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JavaScript Patterns: Self-invocation

14. July 2013 by Admin 0 Comments
Self-invocation (also known as auto-invocation) is when a function executes immediately upon it's definition. 

This is a core pattern and serves as the foundation for many other patterns of JavaScript development.  A self-invoking function is a standard function, just with a set of parentheses appended to the end.

   
function(){
	var msg = "hello";
	alert(msg);
}();

The above example defines an anonymous function. This creates a literal function, yet since no name is attributed to it, the value is never stored. The trailing parenthesis tell the function to execute, just as if you were calling a named function. Once the function terminates, the variables are discarded and the global object remains unchanged. It it recommended that an extra set of parentheses wrap the function definition as well so to provide a visual clue to the developer that the function isn’t a normal function.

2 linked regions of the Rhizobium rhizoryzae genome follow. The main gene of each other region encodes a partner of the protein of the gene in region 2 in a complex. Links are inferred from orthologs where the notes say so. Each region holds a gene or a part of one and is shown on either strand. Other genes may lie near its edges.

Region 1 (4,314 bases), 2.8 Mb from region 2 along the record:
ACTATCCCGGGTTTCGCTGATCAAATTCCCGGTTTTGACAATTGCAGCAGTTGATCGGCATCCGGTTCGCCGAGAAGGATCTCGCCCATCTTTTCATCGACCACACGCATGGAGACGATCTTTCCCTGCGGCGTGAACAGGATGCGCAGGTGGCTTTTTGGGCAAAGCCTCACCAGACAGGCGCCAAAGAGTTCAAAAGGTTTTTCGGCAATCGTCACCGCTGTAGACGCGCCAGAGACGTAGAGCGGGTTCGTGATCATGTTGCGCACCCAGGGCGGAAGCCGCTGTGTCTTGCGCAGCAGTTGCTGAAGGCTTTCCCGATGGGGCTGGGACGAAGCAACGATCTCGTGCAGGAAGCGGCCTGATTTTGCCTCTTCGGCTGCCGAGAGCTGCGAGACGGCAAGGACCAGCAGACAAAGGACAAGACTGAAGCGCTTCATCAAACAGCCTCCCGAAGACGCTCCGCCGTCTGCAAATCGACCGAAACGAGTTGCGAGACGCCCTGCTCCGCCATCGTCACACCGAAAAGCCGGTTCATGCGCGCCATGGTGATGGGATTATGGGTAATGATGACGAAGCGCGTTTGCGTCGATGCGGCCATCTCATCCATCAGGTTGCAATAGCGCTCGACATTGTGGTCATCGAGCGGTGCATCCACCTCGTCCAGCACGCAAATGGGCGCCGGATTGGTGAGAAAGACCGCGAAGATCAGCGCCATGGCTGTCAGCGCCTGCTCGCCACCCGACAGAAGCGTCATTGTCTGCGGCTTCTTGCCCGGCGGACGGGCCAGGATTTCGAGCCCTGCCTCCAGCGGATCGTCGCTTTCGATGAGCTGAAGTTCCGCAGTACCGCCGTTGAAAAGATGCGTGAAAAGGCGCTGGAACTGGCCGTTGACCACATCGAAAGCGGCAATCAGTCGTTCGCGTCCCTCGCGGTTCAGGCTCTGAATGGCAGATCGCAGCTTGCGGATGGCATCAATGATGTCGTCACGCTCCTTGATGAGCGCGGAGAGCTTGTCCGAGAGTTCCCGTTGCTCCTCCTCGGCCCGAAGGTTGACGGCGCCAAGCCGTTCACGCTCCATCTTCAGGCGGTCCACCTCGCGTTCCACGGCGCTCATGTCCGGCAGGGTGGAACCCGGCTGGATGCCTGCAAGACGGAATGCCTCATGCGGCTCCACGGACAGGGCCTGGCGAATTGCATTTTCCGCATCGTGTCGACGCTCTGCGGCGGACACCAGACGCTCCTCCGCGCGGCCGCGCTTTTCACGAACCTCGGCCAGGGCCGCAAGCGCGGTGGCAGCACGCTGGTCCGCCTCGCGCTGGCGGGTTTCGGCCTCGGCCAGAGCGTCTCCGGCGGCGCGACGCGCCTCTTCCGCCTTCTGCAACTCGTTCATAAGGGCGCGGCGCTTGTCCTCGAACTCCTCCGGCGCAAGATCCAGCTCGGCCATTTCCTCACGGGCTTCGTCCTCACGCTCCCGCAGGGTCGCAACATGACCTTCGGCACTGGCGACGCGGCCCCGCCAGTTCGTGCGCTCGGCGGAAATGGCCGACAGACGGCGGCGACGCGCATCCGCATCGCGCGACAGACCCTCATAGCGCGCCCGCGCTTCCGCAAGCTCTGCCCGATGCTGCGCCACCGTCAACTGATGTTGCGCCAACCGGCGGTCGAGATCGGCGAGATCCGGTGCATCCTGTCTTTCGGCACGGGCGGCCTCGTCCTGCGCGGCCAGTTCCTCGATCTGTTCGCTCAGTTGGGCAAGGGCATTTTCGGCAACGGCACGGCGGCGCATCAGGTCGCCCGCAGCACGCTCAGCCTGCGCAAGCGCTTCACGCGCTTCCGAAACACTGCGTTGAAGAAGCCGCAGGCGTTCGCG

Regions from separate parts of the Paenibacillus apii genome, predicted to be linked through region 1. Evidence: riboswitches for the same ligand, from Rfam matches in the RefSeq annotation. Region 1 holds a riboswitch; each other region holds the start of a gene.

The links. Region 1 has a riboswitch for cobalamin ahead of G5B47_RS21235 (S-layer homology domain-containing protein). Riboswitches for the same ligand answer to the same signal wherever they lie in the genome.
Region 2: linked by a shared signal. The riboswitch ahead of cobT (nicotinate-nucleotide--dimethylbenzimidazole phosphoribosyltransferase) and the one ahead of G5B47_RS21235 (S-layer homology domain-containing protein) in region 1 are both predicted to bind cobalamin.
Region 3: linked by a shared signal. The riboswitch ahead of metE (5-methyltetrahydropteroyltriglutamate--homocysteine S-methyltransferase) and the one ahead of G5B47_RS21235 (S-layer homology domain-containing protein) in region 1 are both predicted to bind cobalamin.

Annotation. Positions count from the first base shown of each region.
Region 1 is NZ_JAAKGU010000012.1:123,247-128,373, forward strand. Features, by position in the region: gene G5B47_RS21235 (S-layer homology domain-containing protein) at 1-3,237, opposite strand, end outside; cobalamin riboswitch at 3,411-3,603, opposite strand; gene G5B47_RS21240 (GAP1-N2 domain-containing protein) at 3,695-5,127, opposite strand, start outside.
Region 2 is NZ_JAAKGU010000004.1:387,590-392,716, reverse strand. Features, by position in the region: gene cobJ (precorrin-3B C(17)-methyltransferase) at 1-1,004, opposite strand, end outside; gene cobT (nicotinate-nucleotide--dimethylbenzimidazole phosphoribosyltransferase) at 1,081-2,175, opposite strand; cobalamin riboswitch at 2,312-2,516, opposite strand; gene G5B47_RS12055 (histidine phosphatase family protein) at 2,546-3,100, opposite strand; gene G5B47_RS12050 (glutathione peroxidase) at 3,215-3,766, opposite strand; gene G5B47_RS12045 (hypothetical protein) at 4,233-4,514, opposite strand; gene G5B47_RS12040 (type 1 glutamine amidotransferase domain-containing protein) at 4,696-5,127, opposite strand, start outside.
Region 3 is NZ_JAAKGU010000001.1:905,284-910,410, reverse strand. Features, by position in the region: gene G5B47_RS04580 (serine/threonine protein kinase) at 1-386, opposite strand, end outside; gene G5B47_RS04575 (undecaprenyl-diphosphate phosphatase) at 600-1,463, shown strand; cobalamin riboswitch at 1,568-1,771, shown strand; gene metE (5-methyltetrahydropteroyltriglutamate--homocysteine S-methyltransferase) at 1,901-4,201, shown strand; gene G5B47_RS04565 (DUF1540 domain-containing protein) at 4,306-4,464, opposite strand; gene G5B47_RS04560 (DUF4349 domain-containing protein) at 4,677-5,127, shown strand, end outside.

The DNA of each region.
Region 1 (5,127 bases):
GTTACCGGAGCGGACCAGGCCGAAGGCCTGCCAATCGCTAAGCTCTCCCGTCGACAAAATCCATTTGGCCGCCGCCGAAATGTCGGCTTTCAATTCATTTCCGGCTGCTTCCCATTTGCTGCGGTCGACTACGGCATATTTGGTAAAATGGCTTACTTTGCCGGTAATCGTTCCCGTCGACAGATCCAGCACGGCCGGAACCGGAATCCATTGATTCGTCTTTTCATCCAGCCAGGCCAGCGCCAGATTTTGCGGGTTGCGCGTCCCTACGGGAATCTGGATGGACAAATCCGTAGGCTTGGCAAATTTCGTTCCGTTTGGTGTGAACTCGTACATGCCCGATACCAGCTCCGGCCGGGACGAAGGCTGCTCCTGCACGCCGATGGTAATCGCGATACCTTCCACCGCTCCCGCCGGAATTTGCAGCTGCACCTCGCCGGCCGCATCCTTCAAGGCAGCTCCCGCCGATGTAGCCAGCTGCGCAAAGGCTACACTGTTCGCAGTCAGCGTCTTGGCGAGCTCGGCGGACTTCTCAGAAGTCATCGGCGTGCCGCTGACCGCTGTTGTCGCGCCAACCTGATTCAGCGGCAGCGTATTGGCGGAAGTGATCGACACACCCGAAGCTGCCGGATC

(function(){
	var msg = "hello";
	alert(msg);
})();

In the event where a self-invoking function requires parameters, they can be passed in the same manor that you would a regular function

   
(function(id){
	var msg = "hello";
	alert(msg);
})('idvalue');

In an effort to protect the global object, all JavaScript applications should be written within a self-invoking function. This will create an application scope in which variables can be created without the fear of them colliding with other applications. If a global variable is needed, developers must take the extra step by setting them directly within the window object. For example window.foo = ‘bar’;. Self-invocation is a fundamental pattern of professional JavaScript development.



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